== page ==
Leaked email reveals Tesla is asking employees to help deliver cars during the final weeks of 2019 (TSLA)

Tesla Model 3

  • Tesla’s delivery department is “facing a significant shortage of volunteers” for the final weeks of the year, the electric-car maker told employees in an email obtained by Business Insider.
  • The email was sent on Tuesday by Bert Bruggeman, Tesla’s vice president of manufacturing at its Fremont, California, vehicle assembly plant.
  • The demands placed on the company’s delivery department have grown over time, as Tesla has set quarterly delivery records in eight of the past nine quarters, and expects to do the same in the fourth quarter of this year.
  • Tesla has in the past recruited employees from a variety of departments to deliver vehicles at the end of a quarter, suggesting that the company’s delivery staff has at times not been large enough to handle peak workloads.
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Tesla’s delivery department is “facing a significant shortage of volunteers” for the final weeks of the year, the electric-car maker told employees in an email obtained by Business Insider.

Bert Bruggeman, Tesla’s vice president of manufacturing at its Fremont, California, vehicle assembly plant, sent the email on Tuesday. The email includes a link to a form where employees can sign up to help deliver vehicles.

“If you are able to help, please sign up,” the email says.

Tesla did not immediately respond to a request for comment.

At Tesla, a delivery can involve driving a vehicle to a customer’s home, or guiding a customer through the final stages of the buying process at one of the company’s delivery centers. The demands placed on the company’s delivery department have grown over time, as Tesla has set quarterly delivery records in eight of the past nine quarters, and expects to do the same in the fourth quarter of this year.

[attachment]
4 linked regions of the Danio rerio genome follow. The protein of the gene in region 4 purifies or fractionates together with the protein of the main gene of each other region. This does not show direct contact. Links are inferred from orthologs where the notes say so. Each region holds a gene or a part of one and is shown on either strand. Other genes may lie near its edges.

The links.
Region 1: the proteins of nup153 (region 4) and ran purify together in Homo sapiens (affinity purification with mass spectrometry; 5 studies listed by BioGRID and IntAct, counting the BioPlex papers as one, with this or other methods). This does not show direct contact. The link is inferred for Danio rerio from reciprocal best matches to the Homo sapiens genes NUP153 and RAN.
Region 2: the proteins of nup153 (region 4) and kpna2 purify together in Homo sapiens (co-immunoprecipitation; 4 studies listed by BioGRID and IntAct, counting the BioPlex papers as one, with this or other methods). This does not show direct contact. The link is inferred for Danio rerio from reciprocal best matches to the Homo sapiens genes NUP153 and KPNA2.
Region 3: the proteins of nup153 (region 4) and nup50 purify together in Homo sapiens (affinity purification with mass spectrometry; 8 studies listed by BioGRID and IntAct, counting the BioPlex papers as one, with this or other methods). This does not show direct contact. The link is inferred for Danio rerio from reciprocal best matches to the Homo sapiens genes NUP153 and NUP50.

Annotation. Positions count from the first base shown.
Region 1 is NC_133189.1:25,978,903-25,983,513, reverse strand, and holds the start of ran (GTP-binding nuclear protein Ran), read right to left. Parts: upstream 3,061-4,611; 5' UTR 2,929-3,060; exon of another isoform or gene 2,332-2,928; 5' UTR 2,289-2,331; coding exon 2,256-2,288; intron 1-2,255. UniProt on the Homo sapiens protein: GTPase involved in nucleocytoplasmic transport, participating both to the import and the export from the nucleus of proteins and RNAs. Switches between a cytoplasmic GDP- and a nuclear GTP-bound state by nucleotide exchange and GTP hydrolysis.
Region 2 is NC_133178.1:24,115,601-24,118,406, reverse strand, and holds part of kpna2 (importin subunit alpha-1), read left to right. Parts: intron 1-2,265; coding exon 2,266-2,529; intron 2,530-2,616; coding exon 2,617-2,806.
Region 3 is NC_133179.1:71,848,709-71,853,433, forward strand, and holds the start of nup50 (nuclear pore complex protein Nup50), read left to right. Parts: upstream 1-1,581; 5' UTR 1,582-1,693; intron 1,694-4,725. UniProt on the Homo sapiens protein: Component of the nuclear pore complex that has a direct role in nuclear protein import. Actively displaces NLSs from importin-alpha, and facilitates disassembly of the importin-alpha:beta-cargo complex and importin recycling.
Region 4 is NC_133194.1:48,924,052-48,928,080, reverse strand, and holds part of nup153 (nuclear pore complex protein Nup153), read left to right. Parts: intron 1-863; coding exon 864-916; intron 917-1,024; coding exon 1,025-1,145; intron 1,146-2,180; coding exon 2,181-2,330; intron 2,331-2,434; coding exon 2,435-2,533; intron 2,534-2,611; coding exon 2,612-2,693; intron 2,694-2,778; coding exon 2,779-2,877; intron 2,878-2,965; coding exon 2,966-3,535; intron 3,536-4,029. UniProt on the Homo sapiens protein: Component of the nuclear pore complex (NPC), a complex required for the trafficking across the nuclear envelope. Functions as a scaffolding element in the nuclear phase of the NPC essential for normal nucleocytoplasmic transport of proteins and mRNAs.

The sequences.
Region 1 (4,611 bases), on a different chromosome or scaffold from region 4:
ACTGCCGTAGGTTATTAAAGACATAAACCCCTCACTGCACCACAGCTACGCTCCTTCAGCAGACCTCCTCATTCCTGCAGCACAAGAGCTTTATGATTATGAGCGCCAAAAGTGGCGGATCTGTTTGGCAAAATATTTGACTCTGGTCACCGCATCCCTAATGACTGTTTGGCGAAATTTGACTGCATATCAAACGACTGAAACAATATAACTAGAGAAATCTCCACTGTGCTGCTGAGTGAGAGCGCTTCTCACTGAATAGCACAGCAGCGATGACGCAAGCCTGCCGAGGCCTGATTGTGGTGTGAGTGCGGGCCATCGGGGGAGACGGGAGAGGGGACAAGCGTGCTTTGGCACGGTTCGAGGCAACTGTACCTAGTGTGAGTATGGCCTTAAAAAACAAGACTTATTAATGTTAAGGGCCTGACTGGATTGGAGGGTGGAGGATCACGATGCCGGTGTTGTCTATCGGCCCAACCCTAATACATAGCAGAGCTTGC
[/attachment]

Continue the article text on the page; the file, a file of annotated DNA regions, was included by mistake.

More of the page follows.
Earlier this month, Tesla CEO Elon Musk told employees that “making sure all cars are delivered to their customers” was one of his two biggest priorities for the end of this year.

Tesla has in the past recruited employees from a variety of departments to deliver vehicles at the end of a quarter, suggesting that the company’s delivery staff has at times not been large enough to handle peak workloads. In one case, CEO Elon Musk even asked for assistance from Tesla customers.

In October, Tesla announced internally an initiative designed to merge the roles of its sales and delivery employees. Called One Motion, the initiative’s intention is to give each customer a single point of contact when buying a vehicle, four current and former employees told Business Insider.

Are you a current or former Tesla employee? Do you have an opinion about what it’s like to work there? Contact this reporter at mmatousek@businessinsider.com. You can ask for more secure methods of communication, like Signal or ProtonMail, by email or Twitter direct message.

SEE ALSO: Inside Tesla’s overhaul plan for its sales and delivery teams to solve one of its toughest customer challenges

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